Opposite the bed, on a magenta wall, a smallish photograph hangs racily askew in a large clip-frame. It depicts a gloomy day in a field enclosed by rusty wire and brambles: a single - clearly mad - cow is crazily rubbing its poor head on a large stone.
You can't really grumble though. It's the kind of thing you expect from the Guide des Logis. This precious little green book lists hundreds of French establishments guaranteed to provide first-class food at reasonable prices. Though you can rely on adequate, or at least clean bedrooms, comfort comes second. The meal we had eaten the night before had been delicious, particularly enjoyable after we had persuaded them that a third replay of a tape of Elvis's Gloomiest Hits would be unwise. It was just a pity that one of us had foolishly rejected the idea of earplugs at bed-time. When morning really came, incidentally, Elvis was re-instated in the breakfast- room.
Our daughter is doing an exchange with a French girl and we had decided to deliver her personally to her Norman family, and to take advantage of the current bargains in ferry prices to snatch a weekend away. By the second night, we had got as far as the bay of Avranches, a dazzlingly beautiful stretch of peaceful, rural coastline from which, wherever you are, you can see the island of Mont St Michel, topped by the spire of its abbey, rising from the sea like a rocky scoop of ice-cream.
Gazing at it, the previous evening, from the scruffy little bar on the beach at St Jean le Thomas, we had been surprised to hear a siren howl out over the sands. The barman, wiping his counter philosophically after pulling the beer, explained that they sound it twice every day, as the tide turns and the sea begins its dangerous return to the land. The water sweeps up behind the unwary, ready to cut them off: the currents are strong and deadly. Every year, oh, three or four people drown. Chastened, we asked how fast it travels. The man replied, as locals have replied for centuries, that it comes in at the speed of a galloping horse. The Hotel des Bains has a little swimming pool in its car park: though less scenic, it is a safer place to cool off than in that glorious, treacherous bay.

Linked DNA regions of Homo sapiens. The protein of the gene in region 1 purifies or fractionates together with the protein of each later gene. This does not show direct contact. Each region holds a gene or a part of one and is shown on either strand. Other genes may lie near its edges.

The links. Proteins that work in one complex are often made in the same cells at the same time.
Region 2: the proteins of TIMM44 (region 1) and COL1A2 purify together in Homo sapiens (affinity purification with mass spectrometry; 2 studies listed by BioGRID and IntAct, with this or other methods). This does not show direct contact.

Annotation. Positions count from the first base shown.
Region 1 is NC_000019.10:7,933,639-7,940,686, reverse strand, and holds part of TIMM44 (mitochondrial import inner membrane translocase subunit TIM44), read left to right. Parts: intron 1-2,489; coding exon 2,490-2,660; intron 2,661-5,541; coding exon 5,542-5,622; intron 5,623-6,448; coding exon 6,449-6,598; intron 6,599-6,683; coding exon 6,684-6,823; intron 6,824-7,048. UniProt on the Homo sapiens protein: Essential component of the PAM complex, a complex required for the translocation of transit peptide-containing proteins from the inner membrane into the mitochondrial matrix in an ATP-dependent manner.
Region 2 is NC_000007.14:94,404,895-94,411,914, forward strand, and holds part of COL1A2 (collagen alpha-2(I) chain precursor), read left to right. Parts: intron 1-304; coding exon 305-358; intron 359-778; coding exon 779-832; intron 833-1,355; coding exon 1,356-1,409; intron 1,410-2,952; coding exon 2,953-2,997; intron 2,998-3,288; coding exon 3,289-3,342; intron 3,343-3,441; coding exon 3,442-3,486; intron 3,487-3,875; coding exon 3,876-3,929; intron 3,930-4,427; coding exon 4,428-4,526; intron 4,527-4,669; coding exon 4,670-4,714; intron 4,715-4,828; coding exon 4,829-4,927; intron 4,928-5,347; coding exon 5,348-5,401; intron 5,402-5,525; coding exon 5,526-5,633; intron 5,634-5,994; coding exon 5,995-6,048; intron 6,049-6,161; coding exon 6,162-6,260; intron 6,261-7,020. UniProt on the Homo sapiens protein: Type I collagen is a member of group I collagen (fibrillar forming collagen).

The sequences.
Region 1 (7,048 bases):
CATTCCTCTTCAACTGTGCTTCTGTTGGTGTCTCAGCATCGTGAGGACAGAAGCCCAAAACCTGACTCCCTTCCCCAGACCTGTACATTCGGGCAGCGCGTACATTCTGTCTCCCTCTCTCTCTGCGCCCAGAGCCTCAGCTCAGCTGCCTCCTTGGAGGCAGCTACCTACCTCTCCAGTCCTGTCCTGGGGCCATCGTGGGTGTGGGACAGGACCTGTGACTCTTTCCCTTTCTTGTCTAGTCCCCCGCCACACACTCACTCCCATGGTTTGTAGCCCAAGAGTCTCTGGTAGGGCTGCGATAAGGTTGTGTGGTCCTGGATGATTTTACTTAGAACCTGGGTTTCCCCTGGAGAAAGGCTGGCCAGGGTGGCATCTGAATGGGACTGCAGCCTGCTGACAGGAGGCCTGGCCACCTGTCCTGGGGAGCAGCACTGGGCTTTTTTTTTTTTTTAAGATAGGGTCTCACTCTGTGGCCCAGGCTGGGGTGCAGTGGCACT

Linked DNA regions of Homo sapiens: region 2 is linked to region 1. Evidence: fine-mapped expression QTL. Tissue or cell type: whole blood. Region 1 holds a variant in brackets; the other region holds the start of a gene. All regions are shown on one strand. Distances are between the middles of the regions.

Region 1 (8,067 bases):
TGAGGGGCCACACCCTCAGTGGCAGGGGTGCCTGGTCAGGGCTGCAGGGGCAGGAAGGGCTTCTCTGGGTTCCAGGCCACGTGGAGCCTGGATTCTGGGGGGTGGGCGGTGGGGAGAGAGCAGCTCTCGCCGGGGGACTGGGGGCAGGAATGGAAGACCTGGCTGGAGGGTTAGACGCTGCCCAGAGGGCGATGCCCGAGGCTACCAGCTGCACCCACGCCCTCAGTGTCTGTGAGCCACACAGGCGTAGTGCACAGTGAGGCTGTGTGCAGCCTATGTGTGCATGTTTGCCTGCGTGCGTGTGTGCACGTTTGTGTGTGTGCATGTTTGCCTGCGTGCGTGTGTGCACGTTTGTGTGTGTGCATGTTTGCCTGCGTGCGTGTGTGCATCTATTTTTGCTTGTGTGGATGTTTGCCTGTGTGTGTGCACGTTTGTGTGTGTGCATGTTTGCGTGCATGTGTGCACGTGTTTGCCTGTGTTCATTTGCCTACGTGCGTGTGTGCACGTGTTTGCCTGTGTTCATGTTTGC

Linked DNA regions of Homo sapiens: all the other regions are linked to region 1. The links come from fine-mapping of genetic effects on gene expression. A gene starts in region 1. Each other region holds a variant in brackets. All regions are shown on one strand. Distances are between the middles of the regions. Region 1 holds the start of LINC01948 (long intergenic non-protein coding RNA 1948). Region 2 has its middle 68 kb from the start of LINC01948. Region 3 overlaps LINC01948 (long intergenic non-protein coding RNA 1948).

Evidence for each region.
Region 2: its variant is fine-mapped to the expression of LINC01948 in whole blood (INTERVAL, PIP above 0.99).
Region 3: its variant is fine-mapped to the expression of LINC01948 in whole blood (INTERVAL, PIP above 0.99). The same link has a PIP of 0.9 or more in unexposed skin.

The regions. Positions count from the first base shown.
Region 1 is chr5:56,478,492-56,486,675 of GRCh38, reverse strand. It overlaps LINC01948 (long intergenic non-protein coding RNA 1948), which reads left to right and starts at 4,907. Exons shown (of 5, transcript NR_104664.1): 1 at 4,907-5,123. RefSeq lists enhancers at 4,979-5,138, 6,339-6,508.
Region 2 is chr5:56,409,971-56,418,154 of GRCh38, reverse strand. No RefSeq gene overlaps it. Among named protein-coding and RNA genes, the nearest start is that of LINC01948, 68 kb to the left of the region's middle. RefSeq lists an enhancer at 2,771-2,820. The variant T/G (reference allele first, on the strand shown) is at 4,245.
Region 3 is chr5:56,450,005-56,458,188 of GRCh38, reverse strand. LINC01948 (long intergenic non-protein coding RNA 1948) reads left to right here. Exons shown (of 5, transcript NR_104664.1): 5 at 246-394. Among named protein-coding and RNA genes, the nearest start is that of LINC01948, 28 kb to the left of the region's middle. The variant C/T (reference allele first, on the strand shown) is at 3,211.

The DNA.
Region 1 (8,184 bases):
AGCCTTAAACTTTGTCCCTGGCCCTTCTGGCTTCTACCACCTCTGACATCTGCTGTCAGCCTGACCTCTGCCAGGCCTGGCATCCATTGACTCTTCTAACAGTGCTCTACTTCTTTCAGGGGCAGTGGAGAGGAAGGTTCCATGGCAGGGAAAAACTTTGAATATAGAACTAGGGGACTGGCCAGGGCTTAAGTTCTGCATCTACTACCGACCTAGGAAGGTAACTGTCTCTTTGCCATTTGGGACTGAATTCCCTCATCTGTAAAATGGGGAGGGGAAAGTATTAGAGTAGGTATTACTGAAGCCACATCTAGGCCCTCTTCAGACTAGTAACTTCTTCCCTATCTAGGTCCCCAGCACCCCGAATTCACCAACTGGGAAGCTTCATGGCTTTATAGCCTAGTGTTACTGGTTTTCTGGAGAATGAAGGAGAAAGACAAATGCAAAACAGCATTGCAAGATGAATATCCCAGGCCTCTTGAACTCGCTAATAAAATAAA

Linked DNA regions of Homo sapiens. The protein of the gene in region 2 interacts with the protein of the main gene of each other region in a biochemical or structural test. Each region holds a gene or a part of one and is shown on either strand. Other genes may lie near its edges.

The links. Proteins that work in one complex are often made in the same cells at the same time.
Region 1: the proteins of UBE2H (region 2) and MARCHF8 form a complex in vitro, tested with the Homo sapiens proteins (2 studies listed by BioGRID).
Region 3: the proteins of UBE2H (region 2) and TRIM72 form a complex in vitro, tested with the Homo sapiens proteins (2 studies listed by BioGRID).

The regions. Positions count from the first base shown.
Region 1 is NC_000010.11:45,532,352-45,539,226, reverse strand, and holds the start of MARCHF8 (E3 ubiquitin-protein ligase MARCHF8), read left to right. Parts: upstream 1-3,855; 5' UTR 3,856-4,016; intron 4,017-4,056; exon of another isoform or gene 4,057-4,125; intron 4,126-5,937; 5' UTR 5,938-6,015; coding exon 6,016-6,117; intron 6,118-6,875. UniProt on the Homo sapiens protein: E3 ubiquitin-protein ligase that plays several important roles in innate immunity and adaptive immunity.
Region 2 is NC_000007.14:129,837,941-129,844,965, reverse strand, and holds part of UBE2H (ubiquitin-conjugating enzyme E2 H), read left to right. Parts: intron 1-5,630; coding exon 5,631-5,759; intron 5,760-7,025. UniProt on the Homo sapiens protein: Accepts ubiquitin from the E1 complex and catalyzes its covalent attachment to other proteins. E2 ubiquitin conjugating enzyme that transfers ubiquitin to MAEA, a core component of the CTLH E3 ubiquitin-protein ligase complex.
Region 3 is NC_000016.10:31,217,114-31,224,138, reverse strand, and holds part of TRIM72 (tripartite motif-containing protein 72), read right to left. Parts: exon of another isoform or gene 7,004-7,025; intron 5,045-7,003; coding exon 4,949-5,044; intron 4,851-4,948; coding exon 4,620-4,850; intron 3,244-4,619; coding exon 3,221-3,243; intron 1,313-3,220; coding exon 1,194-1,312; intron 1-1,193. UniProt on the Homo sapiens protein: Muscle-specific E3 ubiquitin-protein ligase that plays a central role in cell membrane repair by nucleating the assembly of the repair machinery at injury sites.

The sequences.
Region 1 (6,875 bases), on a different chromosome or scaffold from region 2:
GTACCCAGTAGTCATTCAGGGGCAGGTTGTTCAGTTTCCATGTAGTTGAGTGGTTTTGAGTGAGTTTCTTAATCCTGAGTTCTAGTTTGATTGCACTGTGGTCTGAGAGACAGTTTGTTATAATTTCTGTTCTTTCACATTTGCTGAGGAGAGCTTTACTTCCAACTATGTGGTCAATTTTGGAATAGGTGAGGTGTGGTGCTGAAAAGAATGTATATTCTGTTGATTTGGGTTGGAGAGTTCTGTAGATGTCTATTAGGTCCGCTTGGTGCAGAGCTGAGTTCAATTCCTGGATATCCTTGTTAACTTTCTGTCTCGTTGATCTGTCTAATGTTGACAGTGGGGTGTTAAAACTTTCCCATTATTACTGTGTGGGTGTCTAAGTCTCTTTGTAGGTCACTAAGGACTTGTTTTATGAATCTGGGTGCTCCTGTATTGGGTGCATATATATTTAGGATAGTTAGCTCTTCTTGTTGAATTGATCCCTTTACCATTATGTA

The Logis we had picked for the first night had been better. Right on the coast at Barneville, roughly half an hour from Cherbourg, the Hotel des Isles provided a bright and peaceful family room overlooking a less dramatic, less perilous beach. Out there, children were playing on the sand as the sun went down and little sailing boats tacked lazily home. Bats swooped, hunting over the neat gardens of the residents and, up in the village, elderly couples and teenage girls danced sedately, enjoying an impromptu street-party.
We could just still hear the accordion in the restaurant as they brought my husband some pliers, a wrench, several sharp knives and some needles: he sighed happily, knowing he was in for a treat. To our daughter and me, his plateau de fruits de mer looked like something scraped from the bottom of Grimsby dock: to him it was gastronomic paradise.
Normandy is so close, so accessible and so cheap to reach at the moment that it is tempting to nip across whenever you get the chance. We reckon there are still another 15 Logis within reach of a weekend. And there is a little village called Portbail which we scarcely had time to explore: it looked gorgeous, and the utterly charming woman who runs the Rendezvous des Pecheurs seemed flatteringly delighted at the idea that we might come back. Perhaps we'll go and fetch the daughter in a fortnight. Such caring parents we are.
The three competitors on routes from the UK to Normandy and Brittany are P&O European Ferries (0990 980980), Stena Line (0990 707070) and Brittany Ferries (0990 900800). Lower prices may be available through specialist agencies.
The Guide des Logis is available, price pounds 12.95, from the French Government Tourist Office, 178 Piccadilly, London W1V 0AL; the public enquiry number is 0891 244123 (premium-rate).